Friday, July 17, 2015

"Inside Out" is On Point

By Sam Piha

Sam Piha
Pixar is famous for feature-length, animated films that are appealing to both children and adults. Their films have included “Finding Nemo”, “Toy Story”, “Wall-E”, and “Up”. They have created some of the most enduring characters in film and have spoken to the archetypal issues of loss and resilience, of being lost and finding the way home, and the importance of friendship. 

Photo Credit: rollingstone.com
Their latest film, “Inside Out", is a special gift for those who work in expanded learning programs. It echoes much of the research and work done on social emotional learning, character building, non-cognitive skills, growth mindsets, and our most recent knowledge of how the brain works. 

"Inside Out" focuses on the emotions within an 11-year old girl - emotions that battle for control and ways to influence her behavior. The film is an important tool in helping young people understand where their emotions come from, how to identify them, and empowering young people to manage their own feelings and behavior. I highly recommend you see the film. Better yet, take along a young friend who is 6 years or older. 

Below, we cite some of the important takeaways from the film: 

- I HAVE FEELINGS AND EMOTIONS: It is important that young people appreciate that everyone has feelings and emotions deep inside. Sometimes these are the result of past experiences we have had but may not even remember. Sometimes we don’t know where they come from. It is especially important that young people develop the language and ability to describe their feelings and emotions. 

Photo Credit: playbuzz.com

- FEELINGS AND EMOTIONS CAN BE CONTRADICTORY AND MIXED: The film beautifully illustrates how different emotions can coexist. We can be both happy and sad. We can also experience anger that is rooted in hurt and sadness.

- FEELINGS AND EMOTIONS CAN EFFECT MY BEHAVIOR: If we want to help young people manage their feelings and behavior, it is essential that they understand what they are feeling and where it came from. Further, that these feelings and emotions can drive behavior.  

- IF I CAN UNDERSTAND MY OWN FEELINGS AND EMOTIONS, I CAN BETTER MANAGE MY OWN BEHAVIOR: Understanding feelings and managing one’s behavior is a skill that needs to be practiced. We want young people to experience the art of not immediately acting out their feelings through meanness or violence.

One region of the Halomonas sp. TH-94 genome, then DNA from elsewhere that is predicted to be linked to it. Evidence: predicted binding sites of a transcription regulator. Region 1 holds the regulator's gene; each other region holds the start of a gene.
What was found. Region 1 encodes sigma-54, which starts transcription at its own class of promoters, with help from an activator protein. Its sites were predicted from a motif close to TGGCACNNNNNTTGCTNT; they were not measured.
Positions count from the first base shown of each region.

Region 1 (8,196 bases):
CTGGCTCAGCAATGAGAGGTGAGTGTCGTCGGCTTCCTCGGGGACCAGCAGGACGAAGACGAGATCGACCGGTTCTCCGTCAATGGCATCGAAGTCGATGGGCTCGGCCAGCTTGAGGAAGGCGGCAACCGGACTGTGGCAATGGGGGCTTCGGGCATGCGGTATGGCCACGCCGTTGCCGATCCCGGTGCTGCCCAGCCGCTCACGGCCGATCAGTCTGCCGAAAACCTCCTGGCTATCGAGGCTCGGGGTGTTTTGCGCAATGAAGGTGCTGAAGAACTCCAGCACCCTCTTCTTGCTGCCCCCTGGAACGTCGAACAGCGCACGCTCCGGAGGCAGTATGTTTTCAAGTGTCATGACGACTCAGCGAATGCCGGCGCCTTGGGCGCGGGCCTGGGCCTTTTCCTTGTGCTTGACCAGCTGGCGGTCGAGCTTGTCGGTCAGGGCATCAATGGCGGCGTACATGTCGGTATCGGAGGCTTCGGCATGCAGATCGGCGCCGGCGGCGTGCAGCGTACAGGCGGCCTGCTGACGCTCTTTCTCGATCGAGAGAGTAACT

Photo Credit: pixarpost.com

- IF I CAN UNDERSTAND MY OWN FEELINGS AND EMOTIONS, I CAN BETTER UNDERSTAND AND FEEL EMPATHY FOR OTHERS: When young people better understand themselves, they can put themselves in the shoes of others, thereby responding with understanding and empathy. 

In a future blog post, we will share some specific strategies to teach these lessons within expanded learning programs. 

For a recent article from the NY Times on the brain science behind the film, click here. For a recent interview by Terry Gross/NPR with film creator, Pete Doctor, click hereFor a trailer of the film, click here.

Friday, June 26, 2015

Promoting Social Emotional Skills

By Guest Blogger, Jennifer Peck, Executive Director, Partnership for Children and Youth

(Note: Much of this commentary first appeared on EdSource on April 29, 2015. To view the entire article, along with others, please click here.)


Jennifer Peck
With the introduction of new Common Core State Standards, teachers and administrators can concentrate on helping students develop the ability to collaborate, create, communicate and think critically. There is growing recognition that strengthening students’ social and emotional skills is essential to developing those abilities, and thus critical to success in school, the workplace, and in life generally.

Further good news is that schools don’t have to do this work on their own. In California, a strong network of expanded learning programs – operating after school and in the summer – are already experienced at helping young people build social-emotional skills. Their practices are specifically designed to help children:

learn about themselves,
relate to other people, and